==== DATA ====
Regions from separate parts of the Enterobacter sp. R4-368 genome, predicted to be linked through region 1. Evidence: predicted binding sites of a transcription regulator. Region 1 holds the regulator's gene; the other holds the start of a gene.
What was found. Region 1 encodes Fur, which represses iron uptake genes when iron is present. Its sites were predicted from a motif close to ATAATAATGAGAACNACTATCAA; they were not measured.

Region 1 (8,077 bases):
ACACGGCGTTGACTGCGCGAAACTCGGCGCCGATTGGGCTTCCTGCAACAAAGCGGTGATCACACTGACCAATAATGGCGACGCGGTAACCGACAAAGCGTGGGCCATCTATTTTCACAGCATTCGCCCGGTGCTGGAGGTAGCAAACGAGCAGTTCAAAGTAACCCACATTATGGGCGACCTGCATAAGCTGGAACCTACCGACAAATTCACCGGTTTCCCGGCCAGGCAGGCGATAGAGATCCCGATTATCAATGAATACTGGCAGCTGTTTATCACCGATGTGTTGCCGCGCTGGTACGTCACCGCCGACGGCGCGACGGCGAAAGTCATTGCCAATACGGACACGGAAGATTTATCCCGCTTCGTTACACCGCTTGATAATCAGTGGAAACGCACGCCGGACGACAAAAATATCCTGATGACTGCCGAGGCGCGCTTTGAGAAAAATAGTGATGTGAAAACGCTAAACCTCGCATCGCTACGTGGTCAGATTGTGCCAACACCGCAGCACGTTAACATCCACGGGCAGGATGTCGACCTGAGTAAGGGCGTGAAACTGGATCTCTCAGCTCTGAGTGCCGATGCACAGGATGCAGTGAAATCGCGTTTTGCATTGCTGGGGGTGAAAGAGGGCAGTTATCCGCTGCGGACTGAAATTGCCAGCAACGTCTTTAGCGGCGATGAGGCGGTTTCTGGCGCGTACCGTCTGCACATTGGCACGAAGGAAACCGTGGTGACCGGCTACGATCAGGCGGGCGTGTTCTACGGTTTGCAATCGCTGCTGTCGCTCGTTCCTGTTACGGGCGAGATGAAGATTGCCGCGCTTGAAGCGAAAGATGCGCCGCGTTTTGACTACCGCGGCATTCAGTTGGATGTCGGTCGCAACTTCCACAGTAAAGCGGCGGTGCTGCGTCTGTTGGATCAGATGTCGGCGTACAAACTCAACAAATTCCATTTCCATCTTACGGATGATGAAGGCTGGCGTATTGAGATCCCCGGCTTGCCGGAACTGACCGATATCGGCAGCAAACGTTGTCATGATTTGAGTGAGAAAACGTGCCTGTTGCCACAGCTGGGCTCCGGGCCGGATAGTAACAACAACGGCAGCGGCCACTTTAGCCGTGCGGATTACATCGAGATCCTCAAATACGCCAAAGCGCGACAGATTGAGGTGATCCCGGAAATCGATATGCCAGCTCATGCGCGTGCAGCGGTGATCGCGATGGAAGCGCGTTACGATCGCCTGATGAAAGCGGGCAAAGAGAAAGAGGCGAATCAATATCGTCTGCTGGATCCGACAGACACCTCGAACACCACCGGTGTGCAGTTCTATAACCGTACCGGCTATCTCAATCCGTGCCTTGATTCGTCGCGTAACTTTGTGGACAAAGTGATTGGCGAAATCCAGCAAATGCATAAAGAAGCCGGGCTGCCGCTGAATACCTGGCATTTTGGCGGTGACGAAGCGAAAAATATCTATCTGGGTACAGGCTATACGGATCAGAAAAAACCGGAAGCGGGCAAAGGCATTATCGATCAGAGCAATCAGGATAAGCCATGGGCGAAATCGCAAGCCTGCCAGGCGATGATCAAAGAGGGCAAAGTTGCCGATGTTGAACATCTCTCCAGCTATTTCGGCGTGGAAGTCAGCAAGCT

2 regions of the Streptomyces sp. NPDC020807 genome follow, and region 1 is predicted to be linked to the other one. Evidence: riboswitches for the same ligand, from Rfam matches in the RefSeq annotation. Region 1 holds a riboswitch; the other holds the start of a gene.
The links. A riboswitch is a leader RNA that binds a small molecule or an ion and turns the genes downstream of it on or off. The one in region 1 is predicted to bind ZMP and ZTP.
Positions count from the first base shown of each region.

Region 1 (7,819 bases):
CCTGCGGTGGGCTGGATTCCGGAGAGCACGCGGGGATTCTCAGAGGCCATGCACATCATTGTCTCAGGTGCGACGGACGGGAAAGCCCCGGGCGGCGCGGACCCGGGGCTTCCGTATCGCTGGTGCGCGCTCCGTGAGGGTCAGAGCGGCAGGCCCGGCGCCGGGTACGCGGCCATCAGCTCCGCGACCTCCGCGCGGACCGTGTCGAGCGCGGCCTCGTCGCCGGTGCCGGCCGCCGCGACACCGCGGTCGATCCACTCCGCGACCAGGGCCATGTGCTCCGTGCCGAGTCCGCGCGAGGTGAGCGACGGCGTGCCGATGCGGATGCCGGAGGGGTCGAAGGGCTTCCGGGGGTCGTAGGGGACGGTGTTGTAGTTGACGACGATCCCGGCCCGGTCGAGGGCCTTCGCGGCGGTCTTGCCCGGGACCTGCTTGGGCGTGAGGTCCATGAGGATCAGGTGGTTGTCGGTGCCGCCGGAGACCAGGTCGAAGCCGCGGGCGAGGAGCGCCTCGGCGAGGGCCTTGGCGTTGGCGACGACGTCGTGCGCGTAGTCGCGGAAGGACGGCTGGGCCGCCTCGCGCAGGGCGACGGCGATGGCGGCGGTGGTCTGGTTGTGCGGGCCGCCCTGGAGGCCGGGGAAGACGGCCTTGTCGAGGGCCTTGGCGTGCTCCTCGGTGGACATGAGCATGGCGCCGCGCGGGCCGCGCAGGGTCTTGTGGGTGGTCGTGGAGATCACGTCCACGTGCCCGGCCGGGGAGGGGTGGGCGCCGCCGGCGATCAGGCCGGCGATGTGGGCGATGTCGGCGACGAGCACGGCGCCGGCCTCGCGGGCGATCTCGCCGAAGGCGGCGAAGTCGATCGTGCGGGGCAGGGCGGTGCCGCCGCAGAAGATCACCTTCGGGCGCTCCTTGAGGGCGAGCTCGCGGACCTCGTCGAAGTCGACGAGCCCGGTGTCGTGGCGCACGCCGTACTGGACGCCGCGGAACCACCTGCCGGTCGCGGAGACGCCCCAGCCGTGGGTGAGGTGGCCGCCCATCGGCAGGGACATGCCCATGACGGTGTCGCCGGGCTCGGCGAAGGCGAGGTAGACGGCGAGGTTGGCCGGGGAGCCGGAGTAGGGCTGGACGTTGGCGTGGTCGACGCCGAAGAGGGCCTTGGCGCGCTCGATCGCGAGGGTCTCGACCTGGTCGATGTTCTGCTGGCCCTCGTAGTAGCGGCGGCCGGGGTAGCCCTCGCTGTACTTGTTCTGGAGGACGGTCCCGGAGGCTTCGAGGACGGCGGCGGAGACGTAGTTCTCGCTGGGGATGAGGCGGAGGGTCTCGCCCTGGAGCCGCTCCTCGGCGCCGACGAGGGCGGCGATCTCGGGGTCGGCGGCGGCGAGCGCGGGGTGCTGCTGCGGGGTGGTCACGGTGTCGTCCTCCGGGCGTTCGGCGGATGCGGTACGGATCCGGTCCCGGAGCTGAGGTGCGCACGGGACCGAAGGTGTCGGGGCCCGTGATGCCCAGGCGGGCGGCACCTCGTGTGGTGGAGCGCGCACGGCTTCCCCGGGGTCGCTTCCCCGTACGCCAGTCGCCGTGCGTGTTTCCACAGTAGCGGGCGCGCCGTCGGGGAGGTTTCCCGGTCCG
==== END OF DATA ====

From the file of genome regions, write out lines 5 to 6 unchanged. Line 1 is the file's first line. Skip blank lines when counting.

2 regions of the Streptomyces sp. NPDC020807 genome follow, and region 1 is predicted to be linked to the other one. Evidence: riboswitches for the same ligand, from Rfam matches in the RefSeq annotation. Region 1 holds a riboswitch; the other holds the start of a gene.
The links. A riboswitch is a leader RNA that binds a small molecule or an ion and turns the genes downstream of it on or off. The one in region 1 is predicted to bind ZMP and ZTP.